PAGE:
Prevalence of Helminthic Infection and its association with the Nutritional Status of Rural Primary School Children in Osun State, Nigeria

Adeleye Adeomi, Oluwatosin Adeoye, Adedayo Sabageh, Olaitan Adeomi, Donatus Sabageh


Helminthic infection, which has been reported to be highly prevalent in Nigeria, has also been reported to contribute to the high prevalence of malnutrition. This study therefore aimed to find the prevalence of helminthic infection and its association with the nutritional status of rural primary school children in Osun State, Nigeria. Respondents were selected from rural communities in Osun State using multi-stage sampling technique. The stool samples of the children were collected and analysed for the presence of ova of intestinal parasites. Information from respondents was obtained using pre-tested semi-structured questionnaires and their weights and heights were measured and used to calculate their Body Mass Index (BMI). Of the 245 respondents, 112 (45.7%) were 6 to 9 years of age, and others (133, 54.3%) were 10 to 12 years of age with a mean age of 9.31 ± 1.97 years. Using the World Health Organization growth reference for school-age children, 106 (43.3%) of the respondents were underweight, 139 (56.7%) were of normal weight and none were neither overweight nor obese. After the stool analysis, 75 (30.6%) had helminthic infection as evidenced by the presence of ova of intestinal parasites in their stool, while the others (170, 69.4%) had no evidence of helminthic infection. There was a statistically significant relationship between helminthic infection and the nutritional status of the respondents, their age groups, school types, fathers’ occupation, mothers’ occupation and their family settings. The prevalence of intestinal helminthic infection in this study (30.6%) was high and children with helminthic infections were more likely to be underweight.. There is the need for regular de-worming of school-age children, especially those living in the rural communities.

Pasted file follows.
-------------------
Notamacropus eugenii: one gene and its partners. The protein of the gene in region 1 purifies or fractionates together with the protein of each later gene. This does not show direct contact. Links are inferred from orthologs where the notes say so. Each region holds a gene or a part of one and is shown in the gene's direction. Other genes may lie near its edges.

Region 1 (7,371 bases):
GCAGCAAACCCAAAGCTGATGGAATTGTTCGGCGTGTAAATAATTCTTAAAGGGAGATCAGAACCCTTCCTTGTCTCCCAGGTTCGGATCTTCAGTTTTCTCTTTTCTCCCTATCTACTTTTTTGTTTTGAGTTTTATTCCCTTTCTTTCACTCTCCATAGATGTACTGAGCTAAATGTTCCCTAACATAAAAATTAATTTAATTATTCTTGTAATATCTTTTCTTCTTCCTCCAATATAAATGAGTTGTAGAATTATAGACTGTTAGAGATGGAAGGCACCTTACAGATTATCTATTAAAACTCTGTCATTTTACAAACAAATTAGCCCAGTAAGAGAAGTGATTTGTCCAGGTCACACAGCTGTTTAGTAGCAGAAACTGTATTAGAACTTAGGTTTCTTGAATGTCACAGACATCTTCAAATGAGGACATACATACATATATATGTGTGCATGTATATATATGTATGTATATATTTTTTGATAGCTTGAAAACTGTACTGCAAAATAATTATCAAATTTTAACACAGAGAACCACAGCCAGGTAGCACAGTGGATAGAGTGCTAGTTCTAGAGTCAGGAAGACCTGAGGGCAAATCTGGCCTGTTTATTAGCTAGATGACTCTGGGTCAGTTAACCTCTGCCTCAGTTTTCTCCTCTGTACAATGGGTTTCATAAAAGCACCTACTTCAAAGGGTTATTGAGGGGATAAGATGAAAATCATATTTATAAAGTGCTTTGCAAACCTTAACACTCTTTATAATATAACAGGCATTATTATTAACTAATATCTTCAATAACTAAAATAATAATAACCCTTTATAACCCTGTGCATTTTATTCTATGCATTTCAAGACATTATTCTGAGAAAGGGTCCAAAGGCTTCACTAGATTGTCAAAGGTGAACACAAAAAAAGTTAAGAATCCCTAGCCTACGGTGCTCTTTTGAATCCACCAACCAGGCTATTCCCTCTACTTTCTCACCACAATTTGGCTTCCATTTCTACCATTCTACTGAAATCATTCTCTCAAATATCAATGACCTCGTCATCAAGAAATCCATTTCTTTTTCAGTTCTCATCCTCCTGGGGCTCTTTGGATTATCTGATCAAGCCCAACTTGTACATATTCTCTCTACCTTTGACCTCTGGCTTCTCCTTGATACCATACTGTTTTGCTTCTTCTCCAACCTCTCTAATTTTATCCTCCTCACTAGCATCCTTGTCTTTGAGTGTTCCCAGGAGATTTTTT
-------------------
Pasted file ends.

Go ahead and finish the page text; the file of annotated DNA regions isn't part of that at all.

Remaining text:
Keywords: School-Age; Children; Rural; Helminthic infection; Nutritional Status

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